sor  mariaA manuscript “Cuaderno de tonos de maitines de Sor María Clara del Santísimo Sacramento” (“Notebook of Psalm Tones for Matins of Sister María Clara of the Most Blessed Sacrament”) was registered in the AHAAO some years ago and published by Wayne Leupold Editions in collaboration with the IOHIO in 2005*. It consists of a collection of short pieces or verses for organ and seems to have been compiled, though not composed, by a Oaxacan nun during the first half of the nineteenth century.

We are almost certain that these organ pieces were composed in Oaxaca by Oaxacans, in which case they would be the only examples of organ music documented to date by Mexican composers. These light, happy verses are classical in character and very accessible to the listener. It is possible that they were written down for teaching purposes, since liturgical organ was usually played by memory or improvised and for that reason so little of it remains. We also know that teaching music to young people was one of many responsibilities of a titular organist.

Since the publication of the manuscript, Ricardo Rodys has discovered genealogical references which prove that Sor María Clara (or Clara Martínez Ramírez) was part of a dynasty of Oaxacan organists and organbuilders which originated in the late eighteenth century. What had been a routine research project suddenly turned into exciting detective work as one reference led to another.

Thus Rodys was able to discover that Clara´s grandfather, Juan Martínez, had been the organist in the Oaxaca Cathedral from 1786 to 1795 and that his brother, Mariano (Clara´s great uncle), had been violinist and second organist in the Cathedral for some years before that. Before assuming his post in Oaxaca City, Juan Martínez had been the organist in Tlacolula and other nearby communities such as Ocotepec and Teitipac  (where the outer cases of the organs still exist). It seems likely that at some point he would have played the organ in the neighboring community of Tlacochahuaya as well.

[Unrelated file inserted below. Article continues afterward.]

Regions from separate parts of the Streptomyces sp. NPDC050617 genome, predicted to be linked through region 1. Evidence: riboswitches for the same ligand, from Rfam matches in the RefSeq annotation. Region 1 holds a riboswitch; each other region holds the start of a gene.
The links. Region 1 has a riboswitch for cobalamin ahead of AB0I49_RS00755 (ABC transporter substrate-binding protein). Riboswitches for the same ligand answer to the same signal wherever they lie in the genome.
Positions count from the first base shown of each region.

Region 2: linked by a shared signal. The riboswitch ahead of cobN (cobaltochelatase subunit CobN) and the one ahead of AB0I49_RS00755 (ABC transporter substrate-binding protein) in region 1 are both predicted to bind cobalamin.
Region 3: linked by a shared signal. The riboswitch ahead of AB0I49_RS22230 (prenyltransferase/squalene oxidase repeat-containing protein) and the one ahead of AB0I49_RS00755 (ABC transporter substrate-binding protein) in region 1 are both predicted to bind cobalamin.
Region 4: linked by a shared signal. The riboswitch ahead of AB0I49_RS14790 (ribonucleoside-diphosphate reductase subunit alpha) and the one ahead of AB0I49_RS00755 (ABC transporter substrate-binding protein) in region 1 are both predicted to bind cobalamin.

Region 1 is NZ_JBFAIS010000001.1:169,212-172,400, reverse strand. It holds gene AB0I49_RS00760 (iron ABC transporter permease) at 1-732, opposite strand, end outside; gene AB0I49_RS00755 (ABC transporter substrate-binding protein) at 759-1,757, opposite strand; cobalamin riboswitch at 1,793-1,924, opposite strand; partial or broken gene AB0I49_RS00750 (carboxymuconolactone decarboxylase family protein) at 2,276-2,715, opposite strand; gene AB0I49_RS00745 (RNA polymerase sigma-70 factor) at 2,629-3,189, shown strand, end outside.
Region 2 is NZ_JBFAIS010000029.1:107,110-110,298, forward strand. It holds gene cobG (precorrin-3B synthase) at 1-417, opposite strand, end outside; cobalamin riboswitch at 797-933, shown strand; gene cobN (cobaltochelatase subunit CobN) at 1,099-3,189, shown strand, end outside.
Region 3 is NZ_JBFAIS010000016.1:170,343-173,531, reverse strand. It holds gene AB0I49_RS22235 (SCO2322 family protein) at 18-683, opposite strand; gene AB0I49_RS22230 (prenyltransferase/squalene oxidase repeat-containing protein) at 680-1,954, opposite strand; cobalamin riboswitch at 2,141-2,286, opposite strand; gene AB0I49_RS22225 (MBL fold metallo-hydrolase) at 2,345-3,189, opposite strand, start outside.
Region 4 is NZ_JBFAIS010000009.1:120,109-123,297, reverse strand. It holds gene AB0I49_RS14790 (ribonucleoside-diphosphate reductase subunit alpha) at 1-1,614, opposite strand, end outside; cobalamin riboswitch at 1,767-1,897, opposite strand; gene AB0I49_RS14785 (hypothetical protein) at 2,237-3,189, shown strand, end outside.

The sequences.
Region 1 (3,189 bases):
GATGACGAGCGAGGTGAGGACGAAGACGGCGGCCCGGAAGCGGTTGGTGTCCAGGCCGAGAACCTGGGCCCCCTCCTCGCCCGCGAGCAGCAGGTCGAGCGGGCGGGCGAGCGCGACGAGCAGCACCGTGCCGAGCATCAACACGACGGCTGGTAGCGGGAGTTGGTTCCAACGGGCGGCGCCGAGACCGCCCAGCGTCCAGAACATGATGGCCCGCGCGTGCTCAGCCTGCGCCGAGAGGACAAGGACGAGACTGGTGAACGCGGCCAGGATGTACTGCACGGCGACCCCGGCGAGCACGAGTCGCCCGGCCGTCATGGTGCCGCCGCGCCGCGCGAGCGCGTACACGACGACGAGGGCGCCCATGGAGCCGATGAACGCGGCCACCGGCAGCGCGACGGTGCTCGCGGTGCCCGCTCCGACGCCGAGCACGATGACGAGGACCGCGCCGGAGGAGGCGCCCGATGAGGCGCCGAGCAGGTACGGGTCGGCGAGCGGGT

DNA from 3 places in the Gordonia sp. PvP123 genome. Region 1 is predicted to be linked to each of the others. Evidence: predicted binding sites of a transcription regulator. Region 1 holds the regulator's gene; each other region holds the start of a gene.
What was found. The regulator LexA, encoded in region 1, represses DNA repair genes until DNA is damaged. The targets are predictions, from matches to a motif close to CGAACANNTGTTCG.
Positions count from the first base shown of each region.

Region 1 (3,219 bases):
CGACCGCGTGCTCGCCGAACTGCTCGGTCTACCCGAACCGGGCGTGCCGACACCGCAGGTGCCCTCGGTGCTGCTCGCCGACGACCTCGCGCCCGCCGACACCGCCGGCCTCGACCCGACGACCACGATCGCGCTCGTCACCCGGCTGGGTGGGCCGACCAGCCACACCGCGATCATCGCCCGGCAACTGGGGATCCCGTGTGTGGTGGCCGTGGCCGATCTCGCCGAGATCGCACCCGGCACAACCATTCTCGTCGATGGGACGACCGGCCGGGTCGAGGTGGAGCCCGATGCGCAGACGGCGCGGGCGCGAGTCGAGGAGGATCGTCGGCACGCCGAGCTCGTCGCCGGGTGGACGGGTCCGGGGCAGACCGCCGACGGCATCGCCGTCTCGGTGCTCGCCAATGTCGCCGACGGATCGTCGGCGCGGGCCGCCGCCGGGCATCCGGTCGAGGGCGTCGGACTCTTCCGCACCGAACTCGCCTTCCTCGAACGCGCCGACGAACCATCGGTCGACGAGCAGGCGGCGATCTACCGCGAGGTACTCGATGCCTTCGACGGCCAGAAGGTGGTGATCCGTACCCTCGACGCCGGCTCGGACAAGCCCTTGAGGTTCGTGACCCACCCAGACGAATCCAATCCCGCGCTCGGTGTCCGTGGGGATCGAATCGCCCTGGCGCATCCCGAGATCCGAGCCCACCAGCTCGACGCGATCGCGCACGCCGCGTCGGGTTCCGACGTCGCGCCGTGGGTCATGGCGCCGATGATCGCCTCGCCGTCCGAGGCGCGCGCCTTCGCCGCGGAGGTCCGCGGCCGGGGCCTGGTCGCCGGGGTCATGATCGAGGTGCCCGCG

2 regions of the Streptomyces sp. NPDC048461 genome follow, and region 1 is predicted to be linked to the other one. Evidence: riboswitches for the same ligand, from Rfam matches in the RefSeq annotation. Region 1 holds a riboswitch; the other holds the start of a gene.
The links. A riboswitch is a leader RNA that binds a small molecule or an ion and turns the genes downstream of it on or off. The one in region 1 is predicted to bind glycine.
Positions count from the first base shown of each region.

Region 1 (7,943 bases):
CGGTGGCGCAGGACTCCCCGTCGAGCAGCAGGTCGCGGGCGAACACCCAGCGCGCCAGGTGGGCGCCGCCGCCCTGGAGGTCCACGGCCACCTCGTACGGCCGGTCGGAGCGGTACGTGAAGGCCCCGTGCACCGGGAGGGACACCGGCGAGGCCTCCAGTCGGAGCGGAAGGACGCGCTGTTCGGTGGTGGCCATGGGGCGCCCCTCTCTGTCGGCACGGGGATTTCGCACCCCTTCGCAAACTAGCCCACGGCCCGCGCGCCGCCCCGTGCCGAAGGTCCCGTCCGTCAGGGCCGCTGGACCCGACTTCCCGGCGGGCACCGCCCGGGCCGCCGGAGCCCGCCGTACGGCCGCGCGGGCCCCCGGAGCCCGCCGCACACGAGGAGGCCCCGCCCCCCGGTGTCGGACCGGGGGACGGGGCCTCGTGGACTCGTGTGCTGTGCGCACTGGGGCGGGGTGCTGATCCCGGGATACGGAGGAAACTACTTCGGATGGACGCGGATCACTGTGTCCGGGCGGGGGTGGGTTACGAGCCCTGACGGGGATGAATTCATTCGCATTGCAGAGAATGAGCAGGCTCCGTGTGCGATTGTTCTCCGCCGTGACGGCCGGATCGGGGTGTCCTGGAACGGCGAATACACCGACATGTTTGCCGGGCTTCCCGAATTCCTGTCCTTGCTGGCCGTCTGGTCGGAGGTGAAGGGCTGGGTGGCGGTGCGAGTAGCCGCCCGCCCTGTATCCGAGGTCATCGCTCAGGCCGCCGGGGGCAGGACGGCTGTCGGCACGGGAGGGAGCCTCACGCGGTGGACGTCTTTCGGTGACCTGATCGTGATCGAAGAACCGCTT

Clara´s uncle was also an organist in the Cathedral, her cousins were organbuilders, and her aunt had been an organist in the Conceptionist convent, just like Clara herself. (To read the complete article about Sor María Clara published in the Fourth Newsletter of the IOHIO, click here). Although most of the information about Clara and her family was discovered in the Cathedral archives, the document which cites the profession of her uncle (“organista”) and of his four sons (“organeros”) comes from the Municipal Archives, while references to organs built by her uncle José Domingo Martínez are found in the Notarial Archives.

To honor the memory of Sor María Clara and her relatives, the IOHIO regularly programs pieces from her notebook in our concerts and incorporates them into the repertoire of our students. We also encourage the organists invited to play in our festivals to include them in their programs.

*To order this book click here.

(For reports on previous IOHIO archive research, see Newsletters No. 1 p. 4, No. 2 p. 11, No. 3 pp. 5-6, and No. 4 p. 11).